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Marijuana Prevention & Policy Updates from Across Colorado

Eric Escudero; Jess Neuwirth; Daniel Read, PhD

Salons 3, 4, 6

  1. Describe Colorado marijuana youth prevention efforts.

  2. Relate adolescent development to screening interactions with young people.

  3. Describe Colorado population-level youth marijuana use and perception data.

  4. Describe marijuana screening practices for youth, young adults, and parents.

  5. Instructional content that helps youth explore the role of marijuana in their life

  6. The importance of trusted adults in communicating prevention messages

  7. Why we moved from prevention to awareness and education strategies

Speaker Bio(s):

Eric Escudero

Eric Escudero has served as the Director of Communications for Denver’s Office of Excise and Licenses since March of 2018. Excise and Licenses is the central business-licensing department for the City and County of Denver and includes the Office of Marijuana Policy. The department manages licensing for approximately 180 different businesses licenses, including liquor stores, bars and restaurants, and marijuana stores and cultivation facilities.

Escudero is responsible for leading communications to support policy and regulation of all the business licenses issued by Excise and Licenses. This includes orchestrating and executing communications and marketing strategies to support regulation of Denver’s marijuana industry and marijuana youth prevention and education. With Denver, he is responsible for overseeing Denver’s High Costs education campaign focused on teaching Denver's youth about the laws, the potential effects of underage marijuana use - both socially and physiologically - and to give youth a better overall understanding of marijuana.

Before joining Denver, Escudero served for 8 years as a media communications lead with the U.S. Department of Energy’s Office of Energy Efficiency and Renewable Energy (EERE) under President Obama and President Trump. He orchestrated national media campaigns about solar, wind, geothermal, bioenergy, electric vehicle and energy efficiency technology research and development and led media relations efforts in support of the U.S. Department of Energy’s Solar Decathlon national competition.

Escudero has more than 20 years’ experience in public relations and the media, supporting traffic safety legislation and education as the spokesman for the American Automobile Association (AAA) in Colorado, and as a Public Information Officer with the Colorado Department of Transportation. Before working in public relations, Escudero was a program director and on-air host for multiple radio stations in southern Colorado, where he hosted news and talk programming and covered major events on a local level such as multiple presidential elections and was on air live during the September 11, 2001 terrorist attacks.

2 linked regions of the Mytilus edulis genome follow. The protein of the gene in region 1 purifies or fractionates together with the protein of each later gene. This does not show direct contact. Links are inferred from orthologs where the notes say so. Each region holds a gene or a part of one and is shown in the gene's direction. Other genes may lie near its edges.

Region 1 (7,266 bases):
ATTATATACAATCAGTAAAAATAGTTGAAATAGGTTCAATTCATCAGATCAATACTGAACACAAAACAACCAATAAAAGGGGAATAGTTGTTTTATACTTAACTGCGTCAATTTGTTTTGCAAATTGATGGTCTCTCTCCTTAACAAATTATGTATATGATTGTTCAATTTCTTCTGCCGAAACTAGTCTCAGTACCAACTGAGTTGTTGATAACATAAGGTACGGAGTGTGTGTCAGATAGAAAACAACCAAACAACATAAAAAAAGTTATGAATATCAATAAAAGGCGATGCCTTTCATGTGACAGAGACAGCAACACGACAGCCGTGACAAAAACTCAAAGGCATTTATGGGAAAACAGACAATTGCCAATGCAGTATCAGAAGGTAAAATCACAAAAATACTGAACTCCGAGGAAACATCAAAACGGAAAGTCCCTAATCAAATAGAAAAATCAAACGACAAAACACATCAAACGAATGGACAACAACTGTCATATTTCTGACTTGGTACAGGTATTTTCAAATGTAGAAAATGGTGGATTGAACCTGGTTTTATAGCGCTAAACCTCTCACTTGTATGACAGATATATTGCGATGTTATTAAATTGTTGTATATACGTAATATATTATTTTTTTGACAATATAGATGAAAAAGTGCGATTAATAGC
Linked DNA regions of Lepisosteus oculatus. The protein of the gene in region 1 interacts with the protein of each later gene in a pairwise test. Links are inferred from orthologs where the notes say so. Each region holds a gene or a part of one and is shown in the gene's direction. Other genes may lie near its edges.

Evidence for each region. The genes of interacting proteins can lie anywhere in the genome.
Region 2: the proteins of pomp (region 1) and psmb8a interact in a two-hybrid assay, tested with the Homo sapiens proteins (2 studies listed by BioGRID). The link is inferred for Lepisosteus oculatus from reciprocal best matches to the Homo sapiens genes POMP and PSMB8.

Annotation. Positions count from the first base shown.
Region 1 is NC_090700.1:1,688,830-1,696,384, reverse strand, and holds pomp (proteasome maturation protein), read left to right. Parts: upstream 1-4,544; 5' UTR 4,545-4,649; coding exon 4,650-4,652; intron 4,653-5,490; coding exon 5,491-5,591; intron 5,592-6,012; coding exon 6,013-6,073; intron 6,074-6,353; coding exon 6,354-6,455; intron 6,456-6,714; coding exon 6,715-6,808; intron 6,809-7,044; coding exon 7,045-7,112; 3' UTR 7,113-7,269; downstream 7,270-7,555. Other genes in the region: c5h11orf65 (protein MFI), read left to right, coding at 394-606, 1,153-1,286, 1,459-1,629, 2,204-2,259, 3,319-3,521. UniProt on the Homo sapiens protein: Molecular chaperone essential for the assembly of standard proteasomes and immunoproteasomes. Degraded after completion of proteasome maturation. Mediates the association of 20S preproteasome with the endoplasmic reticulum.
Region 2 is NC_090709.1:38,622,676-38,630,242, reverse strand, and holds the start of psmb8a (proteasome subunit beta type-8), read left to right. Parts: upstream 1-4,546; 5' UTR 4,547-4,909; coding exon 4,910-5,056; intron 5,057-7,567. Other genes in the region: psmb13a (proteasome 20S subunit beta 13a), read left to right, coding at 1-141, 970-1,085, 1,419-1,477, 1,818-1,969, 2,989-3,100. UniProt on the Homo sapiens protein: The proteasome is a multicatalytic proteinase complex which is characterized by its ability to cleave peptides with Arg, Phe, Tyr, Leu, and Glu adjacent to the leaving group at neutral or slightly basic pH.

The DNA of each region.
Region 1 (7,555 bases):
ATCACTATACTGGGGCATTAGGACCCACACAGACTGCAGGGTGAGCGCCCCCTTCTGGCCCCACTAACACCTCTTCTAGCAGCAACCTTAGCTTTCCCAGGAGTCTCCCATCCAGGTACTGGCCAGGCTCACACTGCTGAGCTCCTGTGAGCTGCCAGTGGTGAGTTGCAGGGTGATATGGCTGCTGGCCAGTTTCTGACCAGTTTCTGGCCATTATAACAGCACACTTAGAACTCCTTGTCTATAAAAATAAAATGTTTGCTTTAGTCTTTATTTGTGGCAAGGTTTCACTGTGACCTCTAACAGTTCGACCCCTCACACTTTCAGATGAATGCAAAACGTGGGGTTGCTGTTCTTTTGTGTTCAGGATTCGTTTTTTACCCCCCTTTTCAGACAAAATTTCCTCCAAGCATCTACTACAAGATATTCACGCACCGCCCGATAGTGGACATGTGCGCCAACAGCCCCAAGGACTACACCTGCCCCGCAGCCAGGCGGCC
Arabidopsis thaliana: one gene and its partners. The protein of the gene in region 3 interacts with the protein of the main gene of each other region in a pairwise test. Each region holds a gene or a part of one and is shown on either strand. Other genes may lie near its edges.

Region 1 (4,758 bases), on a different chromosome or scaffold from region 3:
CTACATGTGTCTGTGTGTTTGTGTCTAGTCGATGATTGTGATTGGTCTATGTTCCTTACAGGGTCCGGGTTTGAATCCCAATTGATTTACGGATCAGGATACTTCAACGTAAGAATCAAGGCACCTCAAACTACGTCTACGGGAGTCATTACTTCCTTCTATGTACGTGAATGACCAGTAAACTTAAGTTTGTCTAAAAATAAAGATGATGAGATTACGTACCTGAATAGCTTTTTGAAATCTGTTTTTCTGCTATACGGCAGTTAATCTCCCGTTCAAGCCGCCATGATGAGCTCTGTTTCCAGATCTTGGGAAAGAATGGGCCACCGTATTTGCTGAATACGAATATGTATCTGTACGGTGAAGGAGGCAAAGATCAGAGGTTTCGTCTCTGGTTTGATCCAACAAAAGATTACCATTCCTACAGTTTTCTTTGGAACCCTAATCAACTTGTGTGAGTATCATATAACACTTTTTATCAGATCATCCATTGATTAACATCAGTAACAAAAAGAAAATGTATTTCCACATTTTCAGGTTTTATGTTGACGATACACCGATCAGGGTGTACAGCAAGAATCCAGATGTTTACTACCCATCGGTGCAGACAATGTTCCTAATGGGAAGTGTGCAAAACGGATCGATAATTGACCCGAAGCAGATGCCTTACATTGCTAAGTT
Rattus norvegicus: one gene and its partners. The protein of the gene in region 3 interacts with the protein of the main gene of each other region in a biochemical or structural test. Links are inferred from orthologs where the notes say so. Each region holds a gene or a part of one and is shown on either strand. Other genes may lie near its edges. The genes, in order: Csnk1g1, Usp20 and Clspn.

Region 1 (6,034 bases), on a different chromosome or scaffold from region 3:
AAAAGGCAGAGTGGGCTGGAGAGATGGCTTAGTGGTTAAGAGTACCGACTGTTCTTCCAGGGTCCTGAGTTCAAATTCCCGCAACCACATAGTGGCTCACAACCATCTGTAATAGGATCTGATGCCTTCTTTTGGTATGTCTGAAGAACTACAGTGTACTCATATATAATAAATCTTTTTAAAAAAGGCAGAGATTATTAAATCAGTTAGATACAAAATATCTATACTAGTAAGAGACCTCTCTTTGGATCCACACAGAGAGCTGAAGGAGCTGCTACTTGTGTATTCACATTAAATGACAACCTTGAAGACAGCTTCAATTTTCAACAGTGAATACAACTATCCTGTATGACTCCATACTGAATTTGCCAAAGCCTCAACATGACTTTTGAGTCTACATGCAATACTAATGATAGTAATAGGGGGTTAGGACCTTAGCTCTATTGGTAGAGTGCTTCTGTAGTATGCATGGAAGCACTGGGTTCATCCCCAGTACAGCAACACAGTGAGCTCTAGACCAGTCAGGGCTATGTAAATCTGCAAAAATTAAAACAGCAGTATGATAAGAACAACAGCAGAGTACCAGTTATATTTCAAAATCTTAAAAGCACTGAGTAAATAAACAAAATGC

Escudero graduated from Colorado State University-Pueblo with a B.S. in Mass Communications and received the Benji Award as the school’s top broadcast communications student in 1997. He has two children and lives with his wife, Jaime.

Jess Neuwirth

Jessica Neuwirth is the Colorado Department of Public Health and Environment’s Retail Marijuana Education and Youth Prevention Coordinator, working on marijuana policy education, local outreach and partnerships, and connecting the marijuana prevention program to positive youth development initiatives across the state. Jessica is responsible for implementing legislation to ensure safe, legal and responsible use of marijuana.

Daniel Read

My professional career started when I volunteered at an afterschool program in Denver, and I’ve been hooked on youth development ever since. I fed my passion for this field by teaching abroad in Colombia, India, and Japan and then pursuing advanced degrees in education at Harvard University and the University of Virginia. For seven years, I worked with Denver Public Schools and the Denver Afterschool Alliance as the Senior Research Analyst. In this role, I supported data collection processes, created a system for managing data, and oversaw a citywide evaluation to show how afterschool makes a difference in the lives of youth and families. Along the way, I also helped develop a continuous quality improvement process that provides staff with a framework for learning, inquiry cycles, and strategic decision-making. Now I work as an evaluation and data consultant through my firm, Daniel Reads Data, LLC, where I get to help non-profits use data to enhance their work. If you would like to learn more about how I can support your organization, connect with me at